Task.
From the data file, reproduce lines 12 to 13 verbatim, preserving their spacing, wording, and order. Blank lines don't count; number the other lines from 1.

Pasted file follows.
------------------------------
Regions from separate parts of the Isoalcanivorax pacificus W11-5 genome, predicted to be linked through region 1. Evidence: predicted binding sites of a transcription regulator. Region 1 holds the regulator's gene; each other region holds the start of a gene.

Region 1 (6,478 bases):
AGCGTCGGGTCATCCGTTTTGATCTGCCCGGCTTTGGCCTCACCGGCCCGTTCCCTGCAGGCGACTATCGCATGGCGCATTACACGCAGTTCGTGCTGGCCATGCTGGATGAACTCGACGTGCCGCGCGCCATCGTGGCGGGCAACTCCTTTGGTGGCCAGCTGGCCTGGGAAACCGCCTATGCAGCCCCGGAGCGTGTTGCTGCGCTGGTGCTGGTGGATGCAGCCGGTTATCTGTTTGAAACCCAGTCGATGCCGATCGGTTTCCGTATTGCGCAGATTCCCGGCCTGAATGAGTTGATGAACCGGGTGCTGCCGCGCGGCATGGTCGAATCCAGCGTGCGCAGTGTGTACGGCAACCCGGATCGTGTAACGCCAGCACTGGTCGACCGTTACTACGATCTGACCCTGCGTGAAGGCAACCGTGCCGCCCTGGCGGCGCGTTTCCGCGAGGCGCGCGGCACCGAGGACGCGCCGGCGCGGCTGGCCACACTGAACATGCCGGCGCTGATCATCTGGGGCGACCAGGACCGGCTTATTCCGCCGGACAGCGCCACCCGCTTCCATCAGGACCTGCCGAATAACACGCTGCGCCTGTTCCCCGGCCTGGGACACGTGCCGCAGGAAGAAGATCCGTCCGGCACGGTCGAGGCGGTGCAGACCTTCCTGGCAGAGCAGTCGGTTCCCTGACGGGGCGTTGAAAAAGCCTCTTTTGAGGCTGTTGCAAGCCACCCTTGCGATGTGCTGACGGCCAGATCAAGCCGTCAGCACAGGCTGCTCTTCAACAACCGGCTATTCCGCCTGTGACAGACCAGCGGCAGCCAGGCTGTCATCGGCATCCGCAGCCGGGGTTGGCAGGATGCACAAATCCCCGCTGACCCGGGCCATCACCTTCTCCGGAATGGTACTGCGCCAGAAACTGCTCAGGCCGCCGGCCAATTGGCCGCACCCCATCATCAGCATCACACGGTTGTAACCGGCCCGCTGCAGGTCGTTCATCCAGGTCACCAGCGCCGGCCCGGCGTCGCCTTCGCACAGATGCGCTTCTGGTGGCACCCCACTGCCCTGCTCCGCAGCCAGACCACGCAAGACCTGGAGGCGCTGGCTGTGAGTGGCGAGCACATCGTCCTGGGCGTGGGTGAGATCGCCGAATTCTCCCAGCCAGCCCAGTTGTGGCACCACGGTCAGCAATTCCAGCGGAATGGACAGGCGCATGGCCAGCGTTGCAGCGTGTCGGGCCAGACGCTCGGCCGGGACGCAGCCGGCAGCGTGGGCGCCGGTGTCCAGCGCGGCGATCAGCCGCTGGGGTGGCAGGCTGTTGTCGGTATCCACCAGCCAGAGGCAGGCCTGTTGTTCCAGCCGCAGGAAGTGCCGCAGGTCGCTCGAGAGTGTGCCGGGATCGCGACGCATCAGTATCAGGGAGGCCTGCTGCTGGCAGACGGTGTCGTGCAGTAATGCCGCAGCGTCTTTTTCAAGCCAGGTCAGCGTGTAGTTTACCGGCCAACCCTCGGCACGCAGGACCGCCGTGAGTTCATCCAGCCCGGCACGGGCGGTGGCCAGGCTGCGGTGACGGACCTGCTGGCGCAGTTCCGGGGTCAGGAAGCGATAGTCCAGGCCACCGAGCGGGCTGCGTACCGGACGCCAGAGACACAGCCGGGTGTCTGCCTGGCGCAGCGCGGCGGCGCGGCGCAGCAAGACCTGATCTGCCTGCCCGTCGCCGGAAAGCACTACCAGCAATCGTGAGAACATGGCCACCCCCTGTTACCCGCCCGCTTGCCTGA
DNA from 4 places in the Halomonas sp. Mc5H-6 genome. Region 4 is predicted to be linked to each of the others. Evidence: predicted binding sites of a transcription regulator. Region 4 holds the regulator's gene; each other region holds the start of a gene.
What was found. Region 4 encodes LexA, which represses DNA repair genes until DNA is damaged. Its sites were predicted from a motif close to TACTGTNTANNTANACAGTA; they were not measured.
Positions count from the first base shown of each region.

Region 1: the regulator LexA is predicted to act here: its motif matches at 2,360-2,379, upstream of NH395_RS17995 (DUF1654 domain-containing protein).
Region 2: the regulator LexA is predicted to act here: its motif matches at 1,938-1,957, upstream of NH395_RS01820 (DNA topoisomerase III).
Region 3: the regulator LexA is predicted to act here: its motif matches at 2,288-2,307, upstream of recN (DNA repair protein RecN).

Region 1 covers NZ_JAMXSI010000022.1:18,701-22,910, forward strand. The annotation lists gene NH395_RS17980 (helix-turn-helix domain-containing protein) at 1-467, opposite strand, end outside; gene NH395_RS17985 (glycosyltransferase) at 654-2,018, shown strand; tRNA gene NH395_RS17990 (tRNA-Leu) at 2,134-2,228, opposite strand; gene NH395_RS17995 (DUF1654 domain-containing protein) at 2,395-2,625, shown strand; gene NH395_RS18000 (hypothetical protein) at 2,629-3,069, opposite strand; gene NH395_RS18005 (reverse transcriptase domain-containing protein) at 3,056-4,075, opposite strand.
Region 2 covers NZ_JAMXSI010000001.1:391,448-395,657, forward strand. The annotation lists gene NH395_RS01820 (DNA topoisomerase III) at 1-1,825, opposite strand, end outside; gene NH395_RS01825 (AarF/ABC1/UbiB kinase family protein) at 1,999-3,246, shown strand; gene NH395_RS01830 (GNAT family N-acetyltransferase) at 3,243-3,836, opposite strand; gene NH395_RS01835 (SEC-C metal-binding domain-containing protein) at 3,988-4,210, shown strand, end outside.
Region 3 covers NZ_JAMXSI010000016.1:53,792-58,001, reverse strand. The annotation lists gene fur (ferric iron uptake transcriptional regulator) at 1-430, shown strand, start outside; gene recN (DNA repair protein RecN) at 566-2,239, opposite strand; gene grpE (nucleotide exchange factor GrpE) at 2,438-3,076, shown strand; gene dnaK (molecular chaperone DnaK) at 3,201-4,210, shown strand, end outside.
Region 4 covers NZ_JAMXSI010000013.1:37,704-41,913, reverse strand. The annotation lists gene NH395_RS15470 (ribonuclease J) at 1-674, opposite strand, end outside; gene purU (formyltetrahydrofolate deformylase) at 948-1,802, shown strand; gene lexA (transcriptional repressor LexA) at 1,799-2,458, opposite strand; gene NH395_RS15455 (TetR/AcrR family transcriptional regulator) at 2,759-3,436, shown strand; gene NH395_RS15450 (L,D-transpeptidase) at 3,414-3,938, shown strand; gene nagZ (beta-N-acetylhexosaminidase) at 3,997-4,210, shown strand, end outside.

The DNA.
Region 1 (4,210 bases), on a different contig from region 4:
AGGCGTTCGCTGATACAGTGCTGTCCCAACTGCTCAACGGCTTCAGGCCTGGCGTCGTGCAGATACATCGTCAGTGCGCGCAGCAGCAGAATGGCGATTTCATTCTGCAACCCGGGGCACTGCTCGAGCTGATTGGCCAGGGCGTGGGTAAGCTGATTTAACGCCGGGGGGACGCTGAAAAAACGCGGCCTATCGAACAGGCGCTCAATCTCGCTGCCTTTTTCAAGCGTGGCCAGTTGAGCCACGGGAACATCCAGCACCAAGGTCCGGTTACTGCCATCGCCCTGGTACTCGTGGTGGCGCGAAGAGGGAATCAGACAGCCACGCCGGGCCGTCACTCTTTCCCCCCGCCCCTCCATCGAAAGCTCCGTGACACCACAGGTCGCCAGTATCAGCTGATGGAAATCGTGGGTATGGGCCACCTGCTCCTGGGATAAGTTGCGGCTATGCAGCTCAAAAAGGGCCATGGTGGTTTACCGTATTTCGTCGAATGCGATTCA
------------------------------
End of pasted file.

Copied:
Region 3 covers NZ_JAMXSI010000016.1:53,792-58,001, reverse strand. The annotation lists gene fur (ferric iron uptake transcriptional regulator) at 1-430, shown strand, start outside; gene recN (DNA repair protein RecN) at 566-2,239, opposite strand; gene grpE (nucleotide exchange factor GrpE) at 2,438-3,076, shown strand; gene dnaK (molecular chaperone DnaK) at 3,201-4,210, shown strand, end outside.
Region 4 covers NZ_JAMXSI010000013.1:37,704-41,913, reverse strand. The annotation lists gene NH395_RS15470 (ribonuclease J) at 1-674, opposite strand, end outside; gene purU (formyltetrahydrofolate deformylase) at 948-1,802, shown strand; gene lexA (transcriptional repressor LexA) at 1,799-2,458, opposite strand; gene NH395_RS15455 (TetR/AcrR family transcriptional regulator) at 2,759-3,436, shown strand; gene NH395_RS15450 (L,D-transpeptidase) at 3,414-3,938, shown strand; gene nagZ (beta-N-acetylhexosaminidase) at 3,997-4,210, shown strand, end outside.